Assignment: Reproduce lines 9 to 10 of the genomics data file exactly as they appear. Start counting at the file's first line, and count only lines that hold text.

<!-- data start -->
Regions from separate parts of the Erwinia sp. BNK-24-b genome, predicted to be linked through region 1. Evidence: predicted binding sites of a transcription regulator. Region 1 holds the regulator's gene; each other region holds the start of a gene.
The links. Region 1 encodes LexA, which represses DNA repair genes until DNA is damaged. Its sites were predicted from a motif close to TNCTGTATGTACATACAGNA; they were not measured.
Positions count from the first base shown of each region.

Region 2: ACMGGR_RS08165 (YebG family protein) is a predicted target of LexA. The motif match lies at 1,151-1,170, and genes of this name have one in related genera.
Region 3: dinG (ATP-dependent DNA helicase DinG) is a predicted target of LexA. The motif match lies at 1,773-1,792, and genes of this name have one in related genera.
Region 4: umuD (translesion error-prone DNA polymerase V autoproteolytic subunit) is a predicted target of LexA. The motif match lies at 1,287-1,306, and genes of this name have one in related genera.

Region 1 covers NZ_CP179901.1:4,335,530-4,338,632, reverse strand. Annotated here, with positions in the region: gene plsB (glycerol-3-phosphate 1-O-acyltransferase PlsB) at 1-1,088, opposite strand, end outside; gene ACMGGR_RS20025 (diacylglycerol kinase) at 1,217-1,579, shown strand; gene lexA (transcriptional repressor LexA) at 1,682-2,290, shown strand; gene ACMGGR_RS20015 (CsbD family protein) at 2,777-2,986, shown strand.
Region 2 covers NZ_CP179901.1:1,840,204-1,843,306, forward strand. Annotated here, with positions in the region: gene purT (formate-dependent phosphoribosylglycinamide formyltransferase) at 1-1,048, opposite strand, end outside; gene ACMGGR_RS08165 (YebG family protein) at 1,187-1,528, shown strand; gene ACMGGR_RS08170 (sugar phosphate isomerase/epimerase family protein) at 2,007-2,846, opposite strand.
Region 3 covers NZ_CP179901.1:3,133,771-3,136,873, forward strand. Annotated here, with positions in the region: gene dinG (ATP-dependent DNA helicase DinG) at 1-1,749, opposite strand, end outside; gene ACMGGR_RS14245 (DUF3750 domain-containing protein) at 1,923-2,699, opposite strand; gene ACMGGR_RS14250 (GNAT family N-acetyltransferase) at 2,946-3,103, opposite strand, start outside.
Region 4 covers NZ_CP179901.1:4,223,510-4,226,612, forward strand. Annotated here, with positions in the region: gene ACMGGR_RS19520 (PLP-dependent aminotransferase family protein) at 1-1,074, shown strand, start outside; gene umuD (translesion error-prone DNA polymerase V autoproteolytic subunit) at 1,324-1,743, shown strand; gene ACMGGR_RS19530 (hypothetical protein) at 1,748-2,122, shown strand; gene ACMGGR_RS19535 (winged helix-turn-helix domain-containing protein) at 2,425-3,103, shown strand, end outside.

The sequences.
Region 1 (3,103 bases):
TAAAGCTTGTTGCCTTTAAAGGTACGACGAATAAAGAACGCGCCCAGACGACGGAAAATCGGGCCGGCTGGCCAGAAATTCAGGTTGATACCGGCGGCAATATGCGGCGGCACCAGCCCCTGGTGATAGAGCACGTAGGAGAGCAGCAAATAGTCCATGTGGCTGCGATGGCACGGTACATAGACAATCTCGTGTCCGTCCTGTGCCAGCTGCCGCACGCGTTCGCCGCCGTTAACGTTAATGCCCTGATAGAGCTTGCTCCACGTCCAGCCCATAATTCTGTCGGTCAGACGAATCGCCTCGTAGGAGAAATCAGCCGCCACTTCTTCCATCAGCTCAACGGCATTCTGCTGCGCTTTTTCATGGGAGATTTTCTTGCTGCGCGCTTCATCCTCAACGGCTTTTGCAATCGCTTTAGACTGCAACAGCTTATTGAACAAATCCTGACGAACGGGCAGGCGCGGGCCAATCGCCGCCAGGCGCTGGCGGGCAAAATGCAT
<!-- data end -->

Region 3 covers NZ_CP179901.1:3,133,771-3,136,873, forward strand. Annotated here, with positions in the region: gene dinG (ATP-dependent DNA helicase DinG) at 1-1,749, opposite strand, end outside; gene ACMGGR_RS14245 (DUF3750 domain-containing protein) at 1,923-2,699, opposite strand; gene ACMGGR_RS14250 (GNAT family N-acetyltransferase) at 2,946-3,103, opposite strand, start outside.
Region 4 covers NZ_CP179901.1:4,223,510-4,226,612, forward strand. Annotated here, with positions in the region: gene ACMGGR_RS19520 (PLP-dependent aminotransferase family protein) at 1-1,074, shown strand, start outside; gene umuD (translesion error-prone DNA polymerase V autoproteolytic subunit) at 1,324-1,743, shown strand; gene ACMGGR_RS19530 (hypothetical protein) at 1,748-2,122, shown strand; gene ACMGGR_RS19535 (winged helix-turn-helix domain-containing protein) at 2,425-3,103, shown strand, end outside.